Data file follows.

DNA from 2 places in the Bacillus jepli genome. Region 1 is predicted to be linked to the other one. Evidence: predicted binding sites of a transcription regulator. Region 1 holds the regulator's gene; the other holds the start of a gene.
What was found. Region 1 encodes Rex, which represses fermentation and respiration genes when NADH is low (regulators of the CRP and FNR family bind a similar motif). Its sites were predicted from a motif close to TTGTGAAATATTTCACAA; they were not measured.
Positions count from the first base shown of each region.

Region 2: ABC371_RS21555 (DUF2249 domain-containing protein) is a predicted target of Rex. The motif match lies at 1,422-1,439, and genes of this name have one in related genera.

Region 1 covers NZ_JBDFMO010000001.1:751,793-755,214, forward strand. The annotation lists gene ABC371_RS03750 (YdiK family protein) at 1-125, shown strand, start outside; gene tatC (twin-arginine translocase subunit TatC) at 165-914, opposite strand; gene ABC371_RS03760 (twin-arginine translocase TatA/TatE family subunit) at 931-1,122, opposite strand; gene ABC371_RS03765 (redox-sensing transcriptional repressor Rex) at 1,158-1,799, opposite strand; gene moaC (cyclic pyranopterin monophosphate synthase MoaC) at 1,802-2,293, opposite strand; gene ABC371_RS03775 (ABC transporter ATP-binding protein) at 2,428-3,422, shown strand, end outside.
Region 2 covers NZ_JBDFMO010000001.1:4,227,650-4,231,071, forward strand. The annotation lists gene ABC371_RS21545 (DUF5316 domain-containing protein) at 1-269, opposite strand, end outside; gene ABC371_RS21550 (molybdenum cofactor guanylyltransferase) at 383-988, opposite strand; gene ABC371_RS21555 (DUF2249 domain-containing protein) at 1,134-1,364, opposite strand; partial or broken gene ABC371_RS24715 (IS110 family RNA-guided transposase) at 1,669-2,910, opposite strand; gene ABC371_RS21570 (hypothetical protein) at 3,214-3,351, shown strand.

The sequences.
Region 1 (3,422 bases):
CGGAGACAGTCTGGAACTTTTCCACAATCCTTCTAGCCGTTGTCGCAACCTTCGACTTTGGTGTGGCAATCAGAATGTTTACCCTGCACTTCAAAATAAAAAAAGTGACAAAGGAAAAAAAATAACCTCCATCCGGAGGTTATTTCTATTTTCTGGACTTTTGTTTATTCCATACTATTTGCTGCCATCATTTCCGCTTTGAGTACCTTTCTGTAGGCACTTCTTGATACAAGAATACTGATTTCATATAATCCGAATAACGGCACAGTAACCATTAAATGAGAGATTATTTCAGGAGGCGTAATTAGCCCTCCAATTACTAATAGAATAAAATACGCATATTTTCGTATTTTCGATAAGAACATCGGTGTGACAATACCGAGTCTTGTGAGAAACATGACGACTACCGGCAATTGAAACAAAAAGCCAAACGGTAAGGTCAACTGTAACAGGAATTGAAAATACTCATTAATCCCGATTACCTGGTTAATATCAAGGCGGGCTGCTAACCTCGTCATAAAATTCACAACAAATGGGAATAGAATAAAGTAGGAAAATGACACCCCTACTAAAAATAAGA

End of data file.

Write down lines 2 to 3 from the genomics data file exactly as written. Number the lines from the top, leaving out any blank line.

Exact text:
What was found. Region 1 encodes Rex, which represses fermentation and respiration genes when NADH is low (regulators of the CRP and FNR family bind a similar motif). Its sites were predicted from a motif close to TTGTGAAATATTTCACAA; they were not measured.
Positions count from the first base shown of each region.